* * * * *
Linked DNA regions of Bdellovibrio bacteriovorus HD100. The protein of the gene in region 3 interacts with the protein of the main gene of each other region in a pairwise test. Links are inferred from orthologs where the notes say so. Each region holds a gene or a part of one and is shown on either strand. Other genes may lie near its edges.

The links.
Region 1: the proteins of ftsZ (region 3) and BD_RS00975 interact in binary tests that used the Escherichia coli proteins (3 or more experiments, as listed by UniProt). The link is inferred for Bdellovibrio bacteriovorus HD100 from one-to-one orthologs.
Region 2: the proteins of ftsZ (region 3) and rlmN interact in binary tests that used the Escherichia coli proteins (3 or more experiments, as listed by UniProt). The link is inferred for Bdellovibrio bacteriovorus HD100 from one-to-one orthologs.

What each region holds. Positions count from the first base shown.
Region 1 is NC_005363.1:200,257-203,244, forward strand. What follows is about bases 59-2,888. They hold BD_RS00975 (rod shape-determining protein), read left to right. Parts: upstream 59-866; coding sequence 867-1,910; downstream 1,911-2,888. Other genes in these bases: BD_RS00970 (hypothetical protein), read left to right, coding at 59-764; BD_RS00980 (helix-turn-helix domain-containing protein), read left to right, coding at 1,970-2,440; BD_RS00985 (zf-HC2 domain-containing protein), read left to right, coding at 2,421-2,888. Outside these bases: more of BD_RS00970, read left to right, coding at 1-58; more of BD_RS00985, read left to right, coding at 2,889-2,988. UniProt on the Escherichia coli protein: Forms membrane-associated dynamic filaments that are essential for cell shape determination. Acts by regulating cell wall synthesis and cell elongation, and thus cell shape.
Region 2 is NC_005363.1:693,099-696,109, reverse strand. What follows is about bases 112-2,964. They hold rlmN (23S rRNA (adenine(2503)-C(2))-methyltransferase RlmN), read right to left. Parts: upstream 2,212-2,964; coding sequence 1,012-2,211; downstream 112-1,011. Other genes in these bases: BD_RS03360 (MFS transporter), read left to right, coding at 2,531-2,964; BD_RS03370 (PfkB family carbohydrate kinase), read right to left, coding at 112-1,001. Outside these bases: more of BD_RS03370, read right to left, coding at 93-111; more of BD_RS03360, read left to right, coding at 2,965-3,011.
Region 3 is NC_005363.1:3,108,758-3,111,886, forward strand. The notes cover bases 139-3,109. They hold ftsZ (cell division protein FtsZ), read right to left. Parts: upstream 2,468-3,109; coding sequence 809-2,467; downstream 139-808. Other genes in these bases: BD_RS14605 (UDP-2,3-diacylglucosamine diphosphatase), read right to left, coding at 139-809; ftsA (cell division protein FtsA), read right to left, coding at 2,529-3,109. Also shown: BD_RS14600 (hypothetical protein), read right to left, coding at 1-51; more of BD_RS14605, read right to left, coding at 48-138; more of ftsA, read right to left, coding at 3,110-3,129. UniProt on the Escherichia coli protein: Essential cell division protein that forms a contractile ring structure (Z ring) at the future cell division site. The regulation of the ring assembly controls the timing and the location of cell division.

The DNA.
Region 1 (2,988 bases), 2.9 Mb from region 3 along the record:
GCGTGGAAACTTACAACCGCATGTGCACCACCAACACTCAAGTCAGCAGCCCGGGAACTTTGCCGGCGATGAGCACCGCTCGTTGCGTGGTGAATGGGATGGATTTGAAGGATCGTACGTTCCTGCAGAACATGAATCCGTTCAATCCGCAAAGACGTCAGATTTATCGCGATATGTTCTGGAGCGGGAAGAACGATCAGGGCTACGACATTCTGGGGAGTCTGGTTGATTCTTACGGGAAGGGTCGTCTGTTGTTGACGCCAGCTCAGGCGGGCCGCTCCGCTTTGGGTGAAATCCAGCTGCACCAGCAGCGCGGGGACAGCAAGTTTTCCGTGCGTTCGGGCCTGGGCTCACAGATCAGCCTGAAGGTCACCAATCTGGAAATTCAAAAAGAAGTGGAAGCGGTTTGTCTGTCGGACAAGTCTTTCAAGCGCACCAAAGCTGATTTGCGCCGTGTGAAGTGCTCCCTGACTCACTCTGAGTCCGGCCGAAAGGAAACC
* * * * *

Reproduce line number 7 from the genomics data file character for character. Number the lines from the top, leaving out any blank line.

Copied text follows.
Region 2 is NC_005363.1:693,099-696,109, reverse strand. What follows is about bases 112-2,964. They hold rlmN (23S rRNA (adenine(2503)-C(2))-methyltransferase RlmN), read right to left. Parts: upstream 2,212-2,964; coding sequence 1,012-2,211; downstream 112-1,011. Other genes in these bases: BD_RS03360 (MFS transporter), read left to right, coding at 2,531-2,964; BD_RS03370 (PfkB family carbohydrate kinase), read right to left, coding at 112-1,001. Outside these bases: more of BD_RS03370, read right to left, coding at 93-111; more of BD_RS03360, read left to right, coding at 2,965-3,011.